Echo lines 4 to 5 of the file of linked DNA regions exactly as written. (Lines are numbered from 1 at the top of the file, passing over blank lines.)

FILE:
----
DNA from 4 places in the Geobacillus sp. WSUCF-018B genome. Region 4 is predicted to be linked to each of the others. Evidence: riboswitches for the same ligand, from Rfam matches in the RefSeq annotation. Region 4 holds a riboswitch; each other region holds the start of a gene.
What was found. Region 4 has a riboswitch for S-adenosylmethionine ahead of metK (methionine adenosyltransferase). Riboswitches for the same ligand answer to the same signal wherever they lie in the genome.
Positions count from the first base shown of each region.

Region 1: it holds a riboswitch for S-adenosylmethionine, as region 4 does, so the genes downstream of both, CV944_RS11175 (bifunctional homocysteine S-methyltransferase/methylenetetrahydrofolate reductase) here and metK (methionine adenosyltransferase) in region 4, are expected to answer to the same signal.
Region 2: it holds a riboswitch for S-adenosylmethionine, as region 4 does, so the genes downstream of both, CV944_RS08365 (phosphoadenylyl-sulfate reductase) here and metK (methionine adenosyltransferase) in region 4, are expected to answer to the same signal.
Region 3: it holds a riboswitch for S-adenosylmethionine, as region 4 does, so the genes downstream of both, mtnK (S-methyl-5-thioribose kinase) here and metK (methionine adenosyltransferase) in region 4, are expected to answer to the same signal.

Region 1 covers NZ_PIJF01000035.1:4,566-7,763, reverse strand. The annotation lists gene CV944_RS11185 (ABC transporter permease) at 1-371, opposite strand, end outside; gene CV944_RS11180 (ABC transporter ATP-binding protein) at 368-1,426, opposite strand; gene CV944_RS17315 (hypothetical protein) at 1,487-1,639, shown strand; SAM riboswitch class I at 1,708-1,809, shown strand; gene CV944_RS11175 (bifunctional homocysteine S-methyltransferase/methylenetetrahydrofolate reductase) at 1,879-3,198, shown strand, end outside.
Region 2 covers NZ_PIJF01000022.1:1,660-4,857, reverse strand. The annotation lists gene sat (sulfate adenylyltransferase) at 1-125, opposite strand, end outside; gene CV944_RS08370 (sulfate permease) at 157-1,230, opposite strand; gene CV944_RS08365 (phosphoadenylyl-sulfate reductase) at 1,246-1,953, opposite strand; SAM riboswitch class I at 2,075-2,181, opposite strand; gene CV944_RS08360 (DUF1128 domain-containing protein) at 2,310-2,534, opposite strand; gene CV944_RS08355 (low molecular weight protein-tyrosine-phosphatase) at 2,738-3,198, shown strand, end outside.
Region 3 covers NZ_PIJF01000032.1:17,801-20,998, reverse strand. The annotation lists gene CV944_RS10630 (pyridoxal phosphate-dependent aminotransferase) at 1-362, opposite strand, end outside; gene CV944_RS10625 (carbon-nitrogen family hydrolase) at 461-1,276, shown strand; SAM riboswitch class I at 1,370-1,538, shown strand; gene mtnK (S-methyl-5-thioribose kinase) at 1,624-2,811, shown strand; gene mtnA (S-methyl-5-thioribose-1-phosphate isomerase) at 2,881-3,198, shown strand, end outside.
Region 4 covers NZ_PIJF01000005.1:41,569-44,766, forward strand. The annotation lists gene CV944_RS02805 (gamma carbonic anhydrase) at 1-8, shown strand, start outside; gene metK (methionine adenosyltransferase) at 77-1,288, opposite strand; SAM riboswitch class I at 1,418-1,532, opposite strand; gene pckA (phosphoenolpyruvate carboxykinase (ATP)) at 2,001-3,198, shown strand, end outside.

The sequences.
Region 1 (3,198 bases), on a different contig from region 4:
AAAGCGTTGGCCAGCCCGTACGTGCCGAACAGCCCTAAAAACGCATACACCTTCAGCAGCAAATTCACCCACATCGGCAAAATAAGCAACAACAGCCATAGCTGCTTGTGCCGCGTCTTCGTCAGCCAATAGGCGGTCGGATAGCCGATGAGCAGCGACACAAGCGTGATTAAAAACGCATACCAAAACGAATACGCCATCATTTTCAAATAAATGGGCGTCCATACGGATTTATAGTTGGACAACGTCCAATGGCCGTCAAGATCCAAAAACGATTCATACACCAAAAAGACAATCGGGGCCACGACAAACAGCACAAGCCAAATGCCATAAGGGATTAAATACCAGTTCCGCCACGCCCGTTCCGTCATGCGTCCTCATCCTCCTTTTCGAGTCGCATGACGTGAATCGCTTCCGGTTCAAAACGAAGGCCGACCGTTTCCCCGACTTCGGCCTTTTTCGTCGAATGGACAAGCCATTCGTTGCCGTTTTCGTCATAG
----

Region 1: it holds a riboswitch for S-adenosylmethionine, as region 4 does, so the genes downstream of both, CV944_RS11175 (bifunctional homocysteine S-methyltransferase/methylenetetrahydrofolate reductase) here and metK (methionine adenosyltransferase) in region 4, are expected to answer to the same signal.
Region 2: it holds a riboswitch for S-adenosylmethionine, as region 4 does, so the genes downstream of both, CV944_RS08365 (phosphoadenylyl-sulfate reductase) here and metK (methionine adenosyltransferase) in region 4, are expected to answer to the same signal.